We usually don’t blow our horn much about winning awards. As former New Times columnist and current WPLG Local 10 commentator Bob Norman once said, “They give too many awards.” Norman would know. He won a lot of them. Sometimes, however, excess is not too bad, especially when it is Gulfstream Media Group’s magazines on the receiving end. Usually our company wins an award or two at the Florida Magazine Association’s annual convention. You would expect as much with six magazines entering the competition.
But this year was extraordinary. We won 15 awards, including a few golds. We doubt if anybody keeps track, but we find it hard to believe that any other Florida magazine company ever had such a score. The impressive part was the breadth of the achievement. We were honored across the board for quality writing, photography and design, including advertising related materials, in both print and digital presentations. The latter is a fairly recent and growing category, and it is a tribute to our art department led by art director Craig Cottrell and featuring the work of Brian Beach and Celiese Tuason on the print side. A number of the design prizes also owe much to the excellent photography of Jason Nuttle.
On the digital side, our presentations can only get better, as we have hired specialists for that department. Ileana Llorens, senior web editor, and Lyssa Goldberg, web editor, will be taking bows at future awards dinners.
Speaking of Gulfstream Media Group’s six magazines, you would think we would take more advantage of that sextet to run major features in all books. Sort of the way The Associated Press and other syndications run the same stories in hundreds of newspapers around the country. We don’t often do that, however. One reason is that our regional publishers like to keep their magazines very local. It takes a story of major importance to more than one market to convince them otherwise.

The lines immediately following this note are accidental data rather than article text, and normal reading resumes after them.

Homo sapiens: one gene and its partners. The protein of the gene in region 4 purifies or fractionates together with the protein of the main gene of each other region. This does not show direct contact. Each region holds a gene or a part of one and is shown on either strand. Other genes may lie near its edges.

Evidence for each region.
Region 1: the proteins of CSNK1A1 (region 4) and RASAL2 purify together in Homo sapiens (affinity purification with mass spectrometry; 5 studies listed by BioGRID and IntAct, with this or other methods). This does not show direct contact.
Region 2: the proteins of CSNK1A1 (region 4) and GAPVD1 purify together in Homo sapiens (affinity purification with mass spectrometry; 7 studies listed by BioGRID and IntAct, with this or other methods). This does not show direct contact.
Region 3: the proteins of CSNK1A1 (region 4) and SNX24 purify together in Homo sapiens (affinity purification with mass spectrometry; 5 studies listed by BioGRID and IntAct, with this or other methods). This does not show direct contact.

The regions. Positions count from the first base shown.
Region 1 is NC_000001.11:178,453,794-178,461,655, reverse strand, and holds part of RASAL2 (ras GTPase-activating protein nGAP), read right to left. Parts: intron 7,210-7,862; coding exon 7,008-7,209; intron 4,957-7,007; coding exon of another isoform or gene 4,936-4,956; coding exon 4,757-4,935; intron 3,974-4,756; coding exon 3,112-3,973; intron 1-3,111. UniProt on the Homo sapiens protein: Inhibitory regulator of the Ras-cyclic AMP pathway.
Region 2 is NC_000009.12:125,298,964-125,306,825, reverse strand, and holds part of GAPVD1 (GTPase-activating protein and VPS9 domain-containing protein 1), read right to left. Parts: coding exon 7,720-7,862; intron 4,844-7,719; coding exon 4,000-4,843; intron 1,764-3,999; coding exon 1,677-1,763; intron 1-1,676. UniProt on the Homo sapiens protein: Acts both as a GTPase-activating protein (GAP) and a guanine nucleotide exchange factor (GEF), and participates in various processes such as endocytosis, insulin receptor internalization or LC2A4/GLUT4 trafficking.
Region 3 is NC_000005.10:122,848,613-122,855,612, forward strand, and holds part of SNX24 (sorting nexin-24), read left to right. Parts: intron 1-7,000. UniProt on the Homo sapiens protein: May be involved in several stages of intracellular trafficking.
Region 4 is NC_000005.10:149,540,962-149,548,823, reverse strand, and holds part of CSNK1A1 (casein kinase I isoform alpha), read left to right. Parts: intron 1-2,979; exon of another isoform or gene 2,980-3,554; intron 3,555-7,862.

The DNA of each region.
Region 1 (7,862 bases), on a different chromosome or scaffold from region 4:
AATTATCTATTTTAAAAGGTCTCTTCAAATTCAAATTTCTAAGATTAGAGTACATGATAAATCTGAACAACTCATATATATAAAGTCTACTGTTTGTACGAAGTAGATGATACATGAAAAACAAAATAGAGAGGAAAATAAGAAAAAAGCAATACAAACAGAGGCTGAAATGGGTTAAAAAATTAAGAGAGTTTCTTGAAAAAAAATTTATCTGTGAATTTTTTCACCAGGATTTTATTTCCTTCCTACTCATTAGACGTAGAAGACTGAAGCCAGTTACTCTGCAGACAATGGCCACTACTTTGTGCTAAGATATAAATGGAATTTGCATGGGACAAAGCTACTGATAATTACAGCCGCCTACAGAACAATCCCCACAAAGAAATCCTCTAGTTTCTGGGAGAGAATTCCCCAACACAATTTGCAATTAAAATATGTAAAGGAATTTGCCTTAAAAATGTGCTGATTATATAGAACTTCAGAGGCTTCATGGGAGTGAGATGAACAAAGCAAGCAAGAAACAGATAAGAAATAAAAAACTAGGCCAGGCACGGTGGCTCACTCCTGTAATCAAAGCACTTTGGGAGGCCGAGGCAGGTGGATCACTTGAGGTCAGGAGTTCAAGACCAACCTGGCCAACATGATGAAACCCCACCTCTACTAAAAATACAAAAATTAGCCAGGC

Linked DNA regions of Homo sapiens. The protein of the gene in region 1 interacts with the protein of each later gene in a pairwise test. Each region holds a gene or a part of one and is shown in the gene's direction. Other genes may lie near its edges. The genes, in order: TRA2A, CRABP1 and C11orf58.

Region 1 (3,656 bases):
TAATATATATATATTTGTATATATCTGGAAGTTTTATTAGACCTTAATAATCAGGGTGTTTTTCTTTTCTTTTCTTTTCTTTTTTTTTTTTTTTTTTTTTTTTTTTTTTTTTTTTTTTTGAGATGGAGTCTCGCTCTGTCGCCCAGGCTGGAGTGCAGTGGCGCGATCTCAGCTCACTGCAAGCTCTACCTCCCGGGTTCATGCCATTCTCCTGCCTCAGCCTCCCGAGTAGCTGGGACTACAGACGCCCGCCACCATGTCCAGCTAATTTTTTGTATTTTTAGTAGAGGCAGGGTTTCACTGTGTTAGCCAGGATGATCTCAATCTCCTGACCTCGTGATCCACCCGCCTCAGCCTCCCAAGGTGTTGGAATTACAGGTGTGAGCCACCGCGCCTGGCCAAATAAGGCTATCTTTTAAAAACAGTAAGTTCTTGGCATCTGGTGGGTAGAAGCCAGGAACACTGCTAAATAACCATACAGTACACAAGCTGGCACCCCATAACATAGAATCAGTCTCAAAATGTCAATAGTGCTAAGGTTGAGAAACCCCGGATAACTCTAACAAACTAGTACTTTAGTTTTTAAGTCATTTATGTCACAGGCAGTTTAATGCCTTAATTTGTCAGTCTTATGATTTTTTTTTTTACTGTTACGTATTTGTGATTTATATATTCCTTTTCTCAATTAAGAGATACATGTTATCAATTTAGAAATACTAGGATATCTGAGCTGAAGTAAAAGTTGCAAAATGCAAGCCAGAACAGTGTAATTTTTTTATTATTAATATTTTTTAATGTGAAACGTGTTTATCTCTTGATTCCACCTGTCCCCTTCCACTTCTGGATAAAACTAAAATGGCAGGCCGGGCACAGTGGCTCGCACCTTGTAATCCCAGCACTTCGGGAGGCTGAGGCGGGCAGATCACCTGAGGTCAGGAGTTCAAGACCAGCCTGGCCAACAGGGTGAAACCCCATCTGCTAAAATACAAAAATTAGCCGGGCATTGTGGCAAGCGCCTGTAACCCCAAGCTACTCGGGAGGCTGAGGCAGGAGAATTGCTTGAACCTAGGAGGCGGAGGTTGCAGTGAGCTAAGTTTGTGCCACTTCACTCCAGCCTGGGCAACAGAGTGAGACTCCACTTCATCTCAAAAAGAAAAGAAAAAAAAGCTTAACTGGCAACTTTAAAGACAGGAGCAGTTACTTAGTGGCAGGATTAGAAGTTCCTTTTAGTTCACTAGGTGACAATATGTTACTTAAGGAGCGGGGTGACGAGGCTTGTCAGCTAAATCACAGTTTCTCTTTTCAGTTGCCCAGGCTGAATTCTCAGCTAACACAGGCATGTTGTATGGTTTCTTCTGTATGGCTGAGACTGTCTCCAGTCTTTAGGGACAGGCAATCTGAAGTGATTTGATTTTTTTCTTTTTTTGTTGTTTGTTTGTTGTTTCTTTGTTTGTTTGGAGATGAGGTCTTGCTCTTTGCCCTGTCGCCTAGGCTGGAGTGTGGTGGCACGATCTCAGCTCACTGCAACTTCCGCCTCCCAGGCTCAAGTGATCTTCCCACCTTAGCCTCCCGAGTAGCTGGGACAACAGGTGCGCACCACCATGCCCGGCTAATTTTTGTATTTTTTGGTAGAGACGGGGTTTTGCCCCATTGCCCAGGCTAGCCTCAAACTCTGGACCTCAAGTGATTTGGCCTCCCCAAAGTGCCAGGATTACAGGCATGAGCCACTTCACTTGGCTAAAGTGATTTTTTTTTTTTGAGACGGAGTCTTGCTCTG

This month is one of them. Our piece on the water crisis in the Everglades is timed for our annual water issue, which comes out in time for the big Fort Lauderdale International Boat Show that’s a little more than a month away. Everglades water issues are of importance to about half of Florida, but particularly to the state’s east coast, from Stuart down to the Florida Keys. And the people we feature are located up and down that coast.
Finally, this issue carries our annual Who’s Who in Charity & the Arts feature. This section goes back to the late 1980s, when it was introduced in another magazine that we succeeded. It gives us the distinction of having invented something that has been copied by numerous magazines.
When it began, it was sort of a gimmick to help the magazine regain credibility once we resumed control after a long lawsuit. It was not intended to be a permanent fixture, nor did we ever think so many other magazines, including some of the biggest, would pick up the idea with annual philanthropy issues.